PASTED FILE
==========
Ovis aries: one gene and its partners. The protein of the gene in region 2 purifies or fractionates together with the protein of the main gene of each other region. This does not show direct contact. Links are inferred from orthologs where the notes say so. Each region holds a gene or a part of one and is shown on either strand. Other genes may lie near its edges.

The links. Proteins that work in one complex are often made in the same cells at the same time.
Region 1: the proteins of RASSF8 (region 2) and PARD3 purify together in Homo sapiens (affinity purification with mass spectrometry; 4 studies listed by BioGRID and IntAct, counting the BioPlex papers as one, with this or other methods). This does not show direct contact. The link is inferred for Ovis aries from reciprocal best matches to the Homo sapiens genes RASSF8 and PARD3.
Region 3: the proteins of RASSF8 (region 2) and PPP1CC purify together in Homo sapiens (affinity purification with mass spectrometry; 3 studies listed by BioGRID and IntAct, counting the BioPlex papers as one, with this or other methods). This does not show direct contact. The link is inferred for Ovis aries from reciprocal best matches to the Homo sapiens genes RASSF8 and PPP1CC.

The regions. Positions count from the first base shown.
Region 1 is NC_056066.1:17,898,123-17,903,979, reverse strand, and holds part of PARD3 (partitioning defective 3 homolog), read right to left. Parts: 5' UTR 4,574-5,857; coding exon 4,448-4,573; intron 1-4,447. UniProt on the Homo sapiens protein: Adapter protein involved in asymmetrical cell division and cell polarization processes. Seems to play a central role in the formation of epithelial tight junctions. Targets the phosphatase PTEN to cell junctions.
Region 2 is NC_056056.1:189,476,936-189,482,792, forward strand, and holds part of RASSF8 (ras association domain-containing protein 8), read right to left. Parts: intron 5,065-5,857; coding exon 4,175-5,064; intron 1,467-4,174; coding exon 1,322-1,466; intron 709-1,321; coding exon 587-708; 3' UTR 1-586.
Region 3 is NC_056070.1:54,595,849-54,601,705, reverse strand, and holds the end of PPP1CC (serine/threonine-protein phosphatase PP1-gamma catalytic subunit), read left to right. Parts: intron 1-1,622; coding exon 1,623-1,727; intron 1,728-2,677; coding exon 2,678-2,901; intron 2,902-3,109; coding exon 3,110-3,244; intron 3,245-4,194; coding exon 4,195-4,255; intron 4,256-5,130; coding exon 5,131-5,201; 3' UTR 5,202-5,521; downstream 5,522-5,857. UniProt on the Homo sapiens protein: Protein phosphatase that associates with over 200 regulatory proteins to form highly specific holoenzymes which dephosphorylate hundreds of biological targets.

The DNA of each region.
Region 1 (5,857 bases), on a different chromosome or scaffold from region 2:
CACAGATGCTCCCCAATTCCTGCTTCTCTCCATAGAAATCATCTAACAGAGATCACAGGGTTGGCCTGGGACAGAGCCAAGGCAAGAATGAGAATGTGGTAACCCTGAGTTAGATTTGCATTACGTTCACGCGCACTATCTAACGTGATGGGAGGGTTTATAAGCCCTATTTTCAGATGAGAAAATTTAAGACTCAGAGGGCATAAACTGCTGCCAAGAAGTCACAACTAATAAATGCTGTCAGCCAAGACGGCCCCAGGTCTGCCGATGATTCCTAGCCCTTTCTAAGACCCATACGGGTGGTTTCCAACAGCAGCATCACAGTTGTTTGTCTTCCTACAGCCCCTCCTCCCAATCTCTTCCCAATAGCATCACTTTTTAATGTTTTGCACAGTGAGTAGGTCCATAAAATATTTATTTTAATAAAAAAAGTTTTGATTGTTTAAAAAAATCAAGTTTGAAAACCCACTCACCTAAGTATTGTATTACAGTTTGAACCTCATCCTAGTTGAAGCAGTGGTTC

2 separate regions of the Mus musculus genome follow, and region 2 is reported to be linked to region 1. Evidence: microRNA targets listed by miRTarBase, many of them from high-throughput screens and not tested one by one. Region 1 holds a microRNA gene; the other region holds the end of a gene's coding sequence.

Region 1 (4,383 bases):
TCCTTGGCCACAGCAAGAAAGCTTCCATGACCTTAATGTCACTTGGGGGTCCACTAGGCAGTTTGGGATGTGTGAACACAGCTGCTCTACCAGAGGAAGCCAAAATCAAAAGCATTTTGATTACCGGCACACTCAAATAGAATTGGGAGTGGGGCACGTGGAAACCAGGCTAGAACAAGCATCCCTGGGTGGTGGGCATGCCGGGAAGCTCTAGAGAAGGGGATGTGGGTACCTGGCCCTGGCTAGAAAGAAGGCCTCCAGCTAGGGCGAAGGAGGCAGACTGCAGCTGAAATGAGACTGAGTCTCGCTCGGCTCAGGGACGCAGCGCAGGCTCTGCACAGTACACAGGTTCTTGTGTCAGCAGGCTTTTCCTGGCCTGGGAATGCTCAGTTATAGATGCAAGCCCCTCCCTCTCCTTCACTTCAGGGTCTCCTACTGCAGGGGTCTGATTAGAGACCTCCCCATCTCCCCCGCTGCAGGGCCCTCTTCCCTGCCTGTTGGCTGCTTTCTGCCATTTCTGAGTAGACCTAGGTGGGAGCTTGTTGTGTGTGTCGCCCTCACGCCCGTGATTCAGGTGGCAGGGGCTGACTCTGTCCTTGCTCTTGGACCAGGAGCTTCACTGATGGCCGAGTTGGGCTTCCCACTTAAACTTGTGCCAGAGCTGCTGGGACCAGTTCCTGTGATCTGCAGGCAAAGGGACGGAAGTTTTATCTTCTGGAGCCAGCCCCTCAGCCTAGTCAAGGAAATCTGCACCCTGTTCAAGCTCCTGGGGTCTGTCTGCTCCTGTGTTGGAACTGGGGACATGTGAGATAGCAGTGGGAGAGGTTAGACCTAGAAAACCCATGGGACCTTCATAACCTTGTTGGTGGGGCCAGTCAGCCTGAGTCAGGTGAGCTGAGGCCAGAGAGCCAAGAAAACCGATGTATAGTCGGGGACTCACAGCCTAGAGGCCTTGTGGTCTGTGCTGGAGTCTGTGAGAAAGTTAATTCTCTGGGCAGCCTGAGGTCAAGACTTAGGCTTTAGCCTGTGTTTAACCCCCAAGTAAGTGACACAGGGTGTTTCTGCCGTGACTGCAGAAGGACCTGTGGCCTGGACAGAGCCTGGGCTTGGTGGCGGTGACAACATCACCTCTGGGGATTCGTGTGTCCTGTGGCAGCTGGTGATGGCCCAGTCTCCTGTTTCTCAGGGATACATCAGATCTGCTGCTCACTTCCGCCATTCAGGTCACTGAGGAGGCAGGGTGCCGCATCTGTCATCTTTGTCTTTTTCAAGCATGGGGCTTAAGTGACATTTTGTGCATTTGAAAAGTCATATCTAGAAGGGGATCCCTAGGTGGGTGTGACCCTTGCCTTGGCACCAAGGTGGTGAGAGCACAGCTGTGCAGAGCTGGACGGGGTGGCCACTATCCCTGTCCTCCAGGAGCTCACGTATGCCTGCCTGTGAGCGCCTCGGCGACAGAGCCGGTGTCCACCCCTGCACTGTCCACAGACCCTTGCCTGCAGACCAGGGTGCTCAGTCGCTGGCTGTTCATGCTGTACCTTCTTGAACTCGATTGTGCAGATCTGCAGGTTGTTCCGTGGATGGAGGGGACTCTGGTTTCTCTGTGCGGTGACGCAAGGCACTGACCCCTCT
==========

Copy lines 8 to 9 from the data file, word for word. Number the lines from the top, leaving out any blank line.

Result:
Region 3 is NC_056070.1:54,595,849-54,601,705, reverse strand, and holds the end of PPP1CC (serine/threonine-protein phosphatase PP1-gamma catalytic subunit), read left to right. Parts: intron 1-1,622; coding exon 1,623-1,727; intron 1,728-2,677; coding exon 2,678-2,901; intron 2,902-3,109; coding exon 3,110-3,244; intron 3,245-4,194; coding exon 4,195-4,255; intron 4,256-5,130; coding exon 5,131-5,201; 3' UTR 5,202-5,521; downstream 5,522-5,857. UniProt on the Homo sapiens protein: Protein phosphatase that associates with over 200 regulatory proteins to form highly specific holoenzymes which dephosphorylate hundreds of biological targets.

The DNA of each region.